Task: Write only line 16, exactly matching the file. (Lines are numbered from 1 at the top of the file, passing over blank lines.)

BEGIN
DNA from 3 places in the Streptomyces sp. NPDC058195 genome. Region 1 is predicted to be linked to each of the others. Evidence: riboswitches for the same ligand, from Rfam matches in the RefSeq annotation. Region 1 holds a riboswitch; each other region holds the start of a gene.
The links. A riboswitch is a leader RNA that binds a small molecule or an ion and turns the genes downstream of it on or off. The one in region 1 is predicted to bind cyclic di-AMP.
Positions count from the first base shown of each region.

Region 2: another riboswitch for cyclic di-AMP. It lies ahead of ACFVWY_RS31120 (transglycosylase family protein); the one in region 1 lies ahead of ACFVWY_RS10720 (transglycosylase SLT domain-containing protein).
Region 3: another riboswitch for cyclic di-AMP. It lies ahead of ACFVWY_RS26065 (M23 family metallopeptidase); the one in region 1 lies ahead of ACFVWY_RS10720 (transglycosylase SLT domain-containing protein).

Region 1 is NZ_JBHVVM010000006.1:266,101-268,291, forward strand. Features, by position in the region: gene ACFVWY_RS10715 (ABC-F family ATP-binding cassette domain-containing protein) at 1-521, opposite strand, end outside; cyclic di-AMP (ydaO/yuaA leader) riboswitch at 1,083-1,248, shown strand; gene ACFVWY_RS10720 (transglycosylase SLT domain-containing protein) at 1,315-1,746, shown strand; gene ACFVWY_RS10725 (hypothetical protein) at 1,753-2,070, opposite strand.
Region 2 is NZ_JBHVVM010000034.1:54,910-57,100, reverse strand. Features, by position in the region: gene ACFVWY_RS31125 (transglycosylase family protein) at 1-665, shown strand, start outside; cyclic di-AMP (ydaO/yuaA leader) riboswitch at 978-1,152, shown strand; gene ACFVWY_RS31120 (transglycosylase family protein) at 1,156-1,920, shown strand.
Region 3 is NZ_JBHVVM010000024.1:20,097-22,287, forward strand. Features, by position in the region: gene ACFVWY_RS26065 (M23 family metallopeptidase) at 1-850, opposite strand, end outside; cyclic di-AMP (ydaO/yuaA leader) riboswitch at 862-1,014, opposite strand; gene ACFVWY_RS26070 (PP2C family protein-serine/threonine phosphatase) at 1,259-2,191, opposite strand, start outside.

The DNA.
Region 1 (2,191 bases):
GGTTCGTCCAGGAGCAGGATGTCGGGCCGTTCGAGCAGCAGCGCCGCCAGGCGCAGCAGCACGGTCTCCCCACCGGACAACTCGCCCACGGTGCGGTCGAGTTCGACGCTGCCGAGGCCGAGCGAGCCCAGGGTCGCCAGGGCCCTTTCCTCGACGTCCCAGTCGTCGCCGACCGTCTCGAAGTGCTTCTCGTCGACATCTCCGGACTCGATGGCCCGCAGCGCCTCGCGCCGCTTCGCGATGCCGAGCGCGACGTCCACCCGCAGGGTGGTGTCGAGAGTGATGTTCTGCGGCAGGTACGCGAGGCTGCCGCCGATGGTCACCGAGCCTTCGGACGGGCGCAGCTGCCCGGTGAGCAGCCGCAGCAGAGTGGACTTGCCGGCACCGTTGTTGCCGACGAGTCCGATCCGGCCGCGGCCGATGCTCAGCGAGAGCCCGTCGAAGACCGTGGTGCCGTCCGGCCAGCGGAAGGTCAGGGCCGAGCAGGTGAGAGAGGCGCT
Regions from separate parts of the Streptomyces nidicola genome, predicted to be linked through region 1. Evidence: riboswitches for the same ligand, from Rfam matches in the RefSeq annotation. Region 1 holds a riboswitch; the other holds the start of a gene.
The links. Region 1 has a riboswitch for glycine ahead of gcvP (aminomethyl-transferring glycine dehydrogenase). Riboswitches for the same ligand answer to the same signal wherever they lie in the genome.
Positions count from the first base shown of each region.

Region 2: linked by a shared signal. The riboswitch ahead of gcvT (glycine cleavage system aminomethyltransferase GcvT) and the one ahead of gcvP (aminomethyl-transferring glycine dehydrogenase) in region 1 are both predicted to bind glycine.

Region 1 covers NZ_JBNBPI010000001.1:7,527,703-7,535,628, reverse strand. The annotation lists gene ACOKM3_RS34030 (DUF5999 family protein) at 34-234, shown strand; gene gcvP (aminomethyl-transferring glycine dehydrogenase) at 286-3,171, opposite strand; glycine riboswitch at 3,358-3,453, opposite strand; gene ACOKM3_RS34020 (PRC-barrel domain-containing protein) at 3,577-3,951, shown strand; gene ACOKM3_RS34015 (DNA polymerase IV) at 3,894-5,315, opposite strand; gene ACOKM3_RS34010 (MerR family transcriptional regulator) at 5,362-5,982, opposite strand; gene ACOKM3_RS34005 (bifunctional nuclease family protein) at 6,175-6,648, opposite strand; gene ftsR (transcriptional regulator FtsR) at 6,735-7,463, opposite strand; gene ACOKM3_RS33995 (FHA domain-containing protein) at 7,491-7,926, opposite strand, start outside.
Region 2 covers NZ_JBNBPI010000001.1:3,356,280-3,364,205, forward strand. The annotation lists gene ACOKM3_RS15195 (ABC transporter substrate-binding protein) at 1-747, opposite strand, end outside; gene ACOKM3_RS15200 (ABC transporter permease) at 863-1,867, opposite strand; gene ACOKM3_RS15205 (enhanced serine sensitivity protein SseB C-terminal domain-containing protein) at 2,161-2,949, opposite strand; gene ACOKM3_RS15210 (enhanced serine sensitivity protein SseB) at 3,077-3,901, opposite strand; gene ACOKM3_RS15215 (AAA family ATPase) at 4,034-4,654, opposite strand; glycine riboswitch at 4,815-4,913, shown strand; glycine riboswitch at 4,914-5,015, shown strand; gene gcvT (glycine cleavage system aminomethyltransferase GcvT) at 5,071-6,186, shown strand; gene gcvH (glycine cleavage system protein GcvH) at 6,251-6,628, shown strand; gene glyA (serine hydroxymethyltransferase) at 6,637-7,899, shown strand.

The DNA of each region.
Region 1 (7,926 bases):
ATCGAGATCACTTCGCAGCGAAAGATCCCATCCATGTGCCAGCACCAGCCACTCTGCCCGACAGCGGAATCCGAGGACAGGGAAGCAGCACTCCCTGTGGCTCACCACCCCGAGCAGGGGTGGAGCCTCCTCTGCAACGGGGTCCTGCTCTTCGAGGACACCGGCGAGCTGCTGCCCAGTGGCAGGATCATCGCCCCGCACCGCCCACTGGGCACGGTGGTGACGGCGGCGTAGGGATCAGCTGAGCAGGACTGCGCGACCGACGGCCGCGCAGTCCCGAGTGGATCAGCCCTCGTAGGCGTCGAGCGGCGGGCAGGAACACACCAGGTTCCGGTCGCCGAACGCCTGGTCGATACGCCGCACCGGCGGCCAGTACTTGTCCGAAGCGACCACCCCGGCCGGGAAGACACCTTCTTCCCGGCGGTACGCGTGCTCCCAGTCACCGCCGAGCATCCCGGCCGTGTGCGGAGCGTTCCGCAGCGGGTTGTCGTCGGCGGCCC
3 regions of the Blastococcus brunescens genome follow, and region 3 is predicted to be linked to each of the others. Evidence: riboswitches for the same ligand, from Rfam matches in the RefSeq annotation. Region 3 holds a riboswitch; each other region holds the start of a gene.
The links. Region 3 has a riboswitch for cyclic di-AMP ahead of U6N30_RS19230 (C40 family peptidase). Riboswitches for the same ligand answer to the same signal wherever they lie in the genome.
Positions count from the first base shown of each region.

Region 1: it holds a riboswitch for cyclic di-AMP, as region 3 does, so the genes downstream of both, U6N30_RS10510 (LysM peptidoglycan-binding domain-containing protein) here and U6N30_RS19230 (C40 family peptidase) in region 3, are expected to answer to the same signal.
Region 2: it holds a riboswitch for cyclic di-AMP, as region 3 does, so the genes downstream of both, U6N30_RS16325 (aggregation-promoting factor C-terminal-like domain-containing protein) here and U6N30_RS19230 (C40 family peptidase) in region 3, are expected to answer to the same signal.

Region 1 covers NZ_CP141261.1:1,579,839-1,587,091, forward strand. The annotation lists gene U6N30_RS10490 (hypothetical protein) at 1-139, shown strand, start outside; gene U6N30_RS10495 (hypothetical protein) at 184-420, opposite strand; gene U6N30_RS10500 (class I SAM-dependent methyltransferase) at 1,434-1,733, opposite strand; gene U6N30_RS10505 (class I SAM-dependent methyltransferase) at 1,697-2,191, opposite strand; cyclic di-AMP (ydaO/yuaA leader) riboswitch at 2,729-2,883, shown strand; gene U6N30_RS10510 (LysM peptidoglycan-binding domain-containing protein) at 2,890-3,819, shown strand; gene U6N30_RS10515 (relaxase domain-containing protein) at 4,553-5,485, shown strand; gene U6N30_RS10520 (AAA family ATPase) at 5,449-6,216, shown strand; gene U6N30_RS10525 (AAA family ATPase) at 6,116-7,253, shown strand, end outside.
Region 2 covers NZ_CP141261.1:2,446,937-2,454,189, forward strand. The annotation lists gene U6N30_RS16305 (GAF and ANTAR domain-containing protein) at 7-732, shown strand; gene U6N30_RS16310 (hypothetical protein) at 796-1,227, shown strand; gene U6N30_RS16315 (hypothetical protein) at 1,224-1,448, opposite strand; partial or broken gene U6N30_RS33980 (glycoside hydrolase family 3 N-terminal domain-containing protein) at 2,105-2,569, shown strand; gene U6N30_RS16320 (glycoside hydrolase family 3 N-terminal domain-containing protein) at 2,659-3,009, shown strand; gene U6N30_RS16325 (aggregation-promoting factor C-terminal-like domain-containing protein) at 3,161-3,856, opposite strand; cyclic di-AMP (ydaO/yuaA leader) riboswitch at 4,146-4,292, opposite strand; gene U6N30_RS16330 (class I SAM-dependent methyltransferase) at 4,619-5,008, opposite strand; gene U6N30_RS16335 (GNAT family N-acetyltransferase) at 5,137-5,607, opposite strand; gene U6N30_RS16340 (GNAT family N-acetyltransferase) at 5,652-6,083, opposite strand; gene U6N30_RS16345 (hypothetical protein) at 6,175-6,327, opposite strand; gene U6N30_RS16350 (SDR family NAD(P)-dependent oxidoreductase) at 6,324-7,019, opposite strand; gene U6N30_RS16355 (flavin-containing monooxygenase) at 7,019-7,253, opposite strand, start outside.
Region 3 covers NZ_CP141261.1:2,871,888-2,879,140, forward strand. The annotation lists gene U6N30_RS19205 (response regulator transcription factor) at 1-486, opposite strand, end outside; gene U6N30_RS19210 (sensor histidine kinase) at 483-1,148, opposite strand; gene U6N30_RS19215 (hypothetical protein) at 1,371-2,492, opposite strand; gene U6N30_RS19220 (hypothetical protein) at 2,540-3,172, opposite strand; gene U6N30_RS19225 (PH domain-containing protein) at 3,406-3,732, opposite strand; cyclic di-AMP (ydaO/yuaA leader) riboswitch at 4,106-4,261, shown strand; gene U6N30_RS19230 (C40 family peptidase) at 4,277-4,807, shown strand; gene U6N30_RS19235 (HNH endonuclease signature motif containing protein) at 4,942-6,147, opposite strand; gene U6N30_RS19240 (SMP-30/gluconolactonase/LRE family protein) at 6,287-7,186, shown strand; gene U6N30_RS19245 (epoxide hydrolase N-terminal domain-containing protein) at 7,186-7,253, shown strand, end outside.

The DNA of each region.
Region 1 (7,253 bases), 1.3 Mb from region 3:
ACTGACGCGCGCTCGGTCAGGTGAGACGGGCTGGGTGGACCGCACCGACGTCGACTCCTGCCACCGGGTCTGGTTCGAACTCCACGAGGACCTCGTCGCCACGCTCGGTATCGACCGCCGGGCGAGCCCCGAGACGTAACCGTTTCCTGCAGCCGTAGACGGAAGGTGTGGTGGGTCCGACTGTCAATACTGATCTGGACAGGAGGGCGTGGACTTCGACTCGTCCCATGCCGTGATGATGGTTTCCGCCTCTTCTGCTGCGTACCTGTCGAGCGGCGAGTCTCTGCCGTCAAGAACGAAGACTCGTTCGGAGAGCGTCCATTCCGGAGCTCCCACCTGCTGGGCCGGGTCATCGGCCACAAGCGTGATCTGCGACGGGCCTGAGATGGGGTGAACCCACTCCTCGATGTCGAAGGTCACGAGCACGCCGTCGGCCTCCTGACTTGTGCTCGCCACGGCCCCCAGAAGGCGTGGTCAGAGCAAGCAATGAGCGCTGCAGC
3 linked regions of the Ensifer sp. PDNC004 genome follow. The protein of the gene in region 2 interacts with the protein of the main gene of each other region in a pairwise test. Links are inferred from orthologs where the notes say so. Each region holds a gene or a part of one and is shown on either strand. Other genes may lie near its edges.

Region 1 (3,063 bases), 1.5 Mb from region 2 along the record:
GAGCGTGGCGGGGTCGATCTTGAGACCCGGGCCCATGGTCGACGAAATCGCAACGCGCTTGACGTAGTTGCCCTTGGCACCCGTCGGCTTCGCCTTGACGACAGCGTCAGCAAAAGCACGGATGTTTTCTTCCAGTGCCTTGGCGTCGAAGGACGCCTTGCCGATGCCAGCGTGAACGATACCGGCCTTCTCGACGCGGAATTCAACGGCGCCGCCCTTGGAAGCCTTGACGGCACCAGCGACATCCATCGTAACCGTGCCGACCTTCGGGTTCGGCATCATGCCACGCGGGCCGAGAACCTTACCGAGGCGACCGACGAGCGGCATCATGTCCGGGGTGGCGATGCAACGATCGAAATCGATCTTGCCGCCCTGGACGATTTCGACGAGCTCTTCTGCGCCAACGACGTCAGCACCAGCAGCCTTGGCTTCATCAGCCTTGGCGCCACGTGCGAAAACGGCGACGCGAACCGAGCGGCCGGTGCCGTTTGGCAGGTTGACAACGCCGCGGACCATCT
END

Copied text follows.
Region 1 covers NZ_JBNBPI010000001.1:7,527,703-7,535,628, reverse strand. The annotation lists gene ACOKM3_RS34030 (DUF5999 family protein) at 34-234, shown strand; gene gcvP (aminomethyl-transferring glycine dehydrogenase) at 286-3,171, opposite strand; glycine riboswitch at 3,358-3,453, opposite strand; gene ACOKM3_RS34020 (PRC-barrel domain-containing protein) at 3,577-3,951, shown strand; gene ACOKM3_RS34015 (DNA polymerase IV) at 3,894-5,315, opposite strand; gene ACOKM3_RS34010 (MerR family transcriptional regulator) at 5,362-5,982, opposite strand; gene ACOKM3_RS34005 (bifunctional nuclease family protein) at 6,175-6,648, opposite strand; gene ftsR (transcriptional regulator FtsR) at 6,735-7,463, opposite strand; gene ACOKM3_RS33995 (FHA domain-containing protein) at 7,491-7,926, opposite strand, start outside.